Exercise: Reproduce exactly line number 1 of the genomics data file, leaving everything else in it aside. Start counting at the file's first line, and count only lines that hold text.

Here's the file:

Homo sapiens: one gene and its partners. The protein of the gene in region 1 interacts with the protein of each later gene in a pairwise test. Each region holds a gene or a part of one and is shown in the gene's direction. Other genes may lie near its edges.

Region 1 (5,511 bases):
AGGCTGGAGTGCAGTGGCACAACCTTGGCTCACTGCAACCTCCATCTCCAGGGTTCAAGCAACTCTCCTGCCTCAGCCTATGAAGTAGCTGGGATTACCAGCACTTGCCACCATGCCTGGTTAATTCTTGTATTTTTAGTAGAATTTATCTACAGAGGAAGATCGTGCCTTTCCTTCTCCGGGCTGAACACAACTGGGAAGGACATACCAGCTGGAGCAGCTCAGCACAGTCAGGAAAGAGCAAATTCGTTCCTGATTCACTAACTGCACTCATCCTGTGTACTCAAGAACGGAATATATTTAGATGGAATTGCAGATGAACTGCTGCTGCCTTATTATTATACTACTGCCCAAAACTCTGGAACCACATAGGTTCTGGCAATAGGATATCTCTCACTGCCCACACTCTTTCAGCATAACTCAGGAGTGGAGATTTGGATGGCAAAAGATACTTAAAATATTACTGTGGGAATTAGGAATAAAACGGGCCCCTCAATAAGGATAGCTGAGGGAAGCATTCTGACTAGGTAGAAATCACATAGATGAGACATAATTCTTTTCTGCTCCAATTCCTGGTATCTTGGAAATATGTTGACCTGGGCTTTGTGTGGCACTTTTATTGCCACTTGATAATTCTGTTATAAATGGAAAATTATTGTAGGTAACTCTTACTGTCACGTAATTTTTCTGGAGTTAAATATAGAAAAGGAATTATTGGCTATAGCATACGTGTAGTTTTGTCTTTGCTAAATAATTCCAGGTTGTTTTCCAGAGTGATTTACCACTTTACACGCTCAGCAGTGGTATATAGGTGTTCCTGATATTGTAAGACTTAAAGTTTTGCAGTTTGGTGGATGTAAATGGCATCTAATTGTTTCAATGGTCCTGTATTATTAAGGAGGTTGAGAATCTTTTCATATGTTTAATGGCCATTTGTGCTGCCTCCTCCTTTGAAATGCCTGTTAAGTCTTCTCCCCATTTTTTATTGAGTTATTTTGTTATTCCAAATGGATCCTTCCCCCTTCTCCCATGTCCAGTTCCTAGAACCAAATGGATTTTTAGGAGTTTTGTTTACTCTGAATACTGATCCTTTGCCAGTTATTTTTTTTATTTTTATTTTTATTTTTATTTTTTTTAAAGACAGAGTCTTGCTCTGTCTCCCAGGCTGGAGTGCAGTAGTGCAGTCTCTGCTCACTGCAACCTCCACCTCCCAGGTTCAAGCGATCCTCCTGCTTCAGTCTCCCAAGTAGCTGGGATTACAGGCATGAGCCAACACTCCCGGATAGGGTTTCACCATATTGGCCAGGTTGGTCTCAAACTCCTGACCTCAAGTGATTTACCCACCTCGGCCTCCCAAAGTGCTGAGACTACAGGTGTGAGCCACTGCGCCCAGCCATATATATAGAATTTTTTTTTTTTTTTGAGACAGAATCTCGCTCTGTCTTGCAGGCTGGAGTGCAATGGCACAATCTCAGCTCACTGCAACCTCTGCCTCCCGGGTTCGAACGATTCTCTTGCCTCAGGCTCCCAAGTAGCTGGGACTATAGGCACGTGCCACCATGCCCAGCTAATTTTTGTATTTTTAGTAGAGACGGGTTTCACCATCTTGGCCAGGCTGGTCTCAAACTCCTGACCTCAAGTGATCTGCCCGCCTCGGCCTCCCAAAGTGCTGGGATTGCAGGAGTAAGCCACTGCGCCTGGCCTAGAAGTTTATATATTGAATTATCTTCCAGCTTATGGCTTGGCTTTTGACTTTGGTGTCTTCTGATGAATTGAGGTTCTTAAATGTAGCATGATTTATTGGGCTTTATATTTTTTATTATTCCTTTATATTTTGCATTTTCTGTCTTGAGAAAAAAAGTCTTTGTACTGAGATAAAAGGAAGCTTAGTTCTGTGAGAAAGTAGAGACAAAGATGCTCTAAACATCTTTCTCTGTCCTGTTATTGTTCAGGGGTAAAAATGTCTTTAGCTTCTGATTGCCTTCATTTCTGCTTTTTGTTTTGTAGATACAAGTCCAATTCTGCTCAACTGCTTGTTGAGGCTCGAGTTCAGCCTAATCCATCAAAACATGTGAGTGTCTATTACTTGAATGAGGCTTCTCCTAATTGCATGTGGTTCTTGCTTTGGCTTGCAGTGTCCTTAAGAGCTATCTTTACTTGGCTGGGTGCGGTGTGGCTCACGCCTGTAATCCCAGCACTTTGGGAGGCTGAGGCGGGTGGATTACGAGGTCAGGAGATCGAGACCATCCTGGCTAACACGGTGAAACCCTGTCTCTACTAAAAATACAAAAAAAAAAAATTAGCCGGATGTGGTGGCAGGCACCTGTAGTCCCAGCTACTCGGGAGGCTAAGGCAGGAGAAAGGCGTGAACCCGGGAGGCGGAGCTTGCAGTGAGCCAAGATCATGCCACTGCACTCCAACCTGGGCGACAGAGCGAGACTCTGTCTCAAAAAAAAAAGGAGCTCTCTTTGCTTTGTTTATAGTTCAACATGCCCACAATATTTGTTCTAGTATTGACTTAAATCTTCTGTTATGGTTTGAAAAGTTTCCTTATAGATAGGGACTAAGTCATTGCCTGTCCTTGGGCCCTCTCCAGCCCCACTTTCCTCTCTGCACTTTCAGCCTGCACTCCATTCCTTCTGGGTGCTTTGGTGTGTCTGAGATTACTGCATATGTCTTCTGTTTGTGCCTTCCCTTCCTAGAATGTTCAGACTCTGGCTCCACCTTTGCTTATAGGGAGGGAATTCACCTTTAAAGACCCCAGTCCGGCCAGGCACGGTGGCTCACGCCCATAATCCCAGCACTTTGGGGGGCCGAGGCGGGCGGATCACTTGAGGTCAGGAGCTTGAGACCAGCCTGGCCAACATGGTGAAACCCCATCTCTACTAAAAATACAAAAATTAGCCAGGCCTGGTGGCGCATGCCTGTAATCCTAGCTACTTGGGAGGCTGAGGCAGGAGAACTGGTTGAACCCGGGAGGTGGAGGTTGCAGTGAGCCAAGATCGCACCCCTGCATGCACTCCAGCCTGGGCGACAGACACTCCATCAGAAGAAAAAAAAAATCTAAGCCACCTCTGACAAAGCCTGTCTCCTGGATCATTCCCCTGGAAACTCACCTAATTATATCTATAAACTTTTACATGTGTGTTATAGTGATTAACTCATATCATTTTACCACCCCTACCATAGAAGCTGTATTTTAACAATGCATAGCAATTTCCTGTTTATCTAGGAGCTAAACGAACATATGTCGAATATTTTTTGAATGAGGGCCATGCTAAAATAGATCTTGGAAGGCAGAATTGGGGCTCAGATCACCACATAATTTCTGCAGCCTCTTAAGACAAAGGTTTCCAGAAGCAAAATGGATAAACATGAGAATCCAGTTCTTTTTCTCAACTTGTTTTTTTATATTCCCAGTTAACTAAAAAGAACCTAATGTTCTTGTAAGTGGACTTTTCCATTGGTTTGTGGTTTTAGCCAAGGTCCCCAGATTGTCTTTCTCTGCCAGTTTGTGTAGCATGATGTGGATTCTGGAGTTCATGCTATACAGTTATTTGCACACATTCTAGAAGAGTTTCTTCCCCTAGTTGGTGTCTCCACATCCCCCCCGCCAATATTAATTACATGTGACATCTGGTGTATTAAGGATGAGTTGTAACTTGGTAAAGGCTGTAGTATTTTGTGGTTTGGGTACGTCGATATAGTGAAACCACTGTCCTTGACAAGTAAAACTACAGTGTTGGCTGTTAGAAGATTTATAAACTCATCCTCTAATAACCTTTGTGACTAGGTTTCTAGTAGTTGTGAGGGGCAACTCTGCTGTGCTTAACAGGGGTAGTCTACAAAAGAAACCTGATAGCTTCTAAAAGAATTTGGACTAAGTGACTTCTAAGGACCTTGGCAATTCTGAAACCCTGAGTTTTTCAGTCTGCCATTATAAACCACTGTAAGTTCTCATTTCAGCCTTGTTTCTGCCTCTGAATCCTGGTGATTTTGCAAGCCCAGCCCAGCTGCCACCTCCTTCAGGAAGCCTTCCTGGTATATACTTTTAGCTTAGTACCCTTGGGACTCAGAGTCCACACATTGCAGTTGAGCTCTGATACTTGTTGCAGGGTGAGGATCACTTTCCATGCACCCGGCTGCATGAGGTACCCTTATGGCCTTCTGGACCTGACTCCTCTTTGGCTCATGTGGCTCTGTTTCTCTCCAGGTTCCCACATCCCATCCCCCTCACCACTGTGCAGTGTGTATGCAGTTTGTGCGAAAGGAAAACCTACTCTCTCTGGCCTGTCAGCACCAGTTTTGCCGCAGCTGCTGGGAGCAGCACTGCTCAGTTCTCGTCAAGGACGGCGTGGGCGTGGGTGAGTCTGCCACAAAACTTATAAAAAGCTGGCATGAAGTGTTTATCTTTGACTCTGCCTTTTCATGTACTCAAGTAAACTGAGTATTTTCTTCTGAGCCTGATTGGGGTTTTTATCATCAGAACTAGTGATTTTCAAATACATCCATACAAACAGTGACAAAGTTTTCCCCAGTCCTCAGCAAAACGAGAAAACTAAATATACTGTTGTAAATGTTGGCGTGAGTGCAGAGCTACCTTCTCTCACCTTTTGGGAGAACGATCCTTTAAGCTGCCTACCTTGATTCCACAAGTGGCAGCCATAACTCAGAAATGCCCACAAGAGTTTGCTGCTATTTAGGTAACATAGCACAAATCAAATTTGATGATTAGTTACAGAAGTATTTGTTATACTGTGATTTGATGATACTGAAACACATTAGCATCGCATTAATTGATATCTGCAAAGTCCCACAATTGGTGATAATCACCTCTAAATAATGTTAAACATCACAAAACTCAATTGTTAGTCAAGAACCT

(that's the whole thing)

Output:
Homo sapiens: one gene and its partners. The protein of the gene in region 1 interacts with the protein of each later gene in a pairwise test. Each region holds a gene or a part of one and is shown in the gene's direction. Other genes may lie near its edges.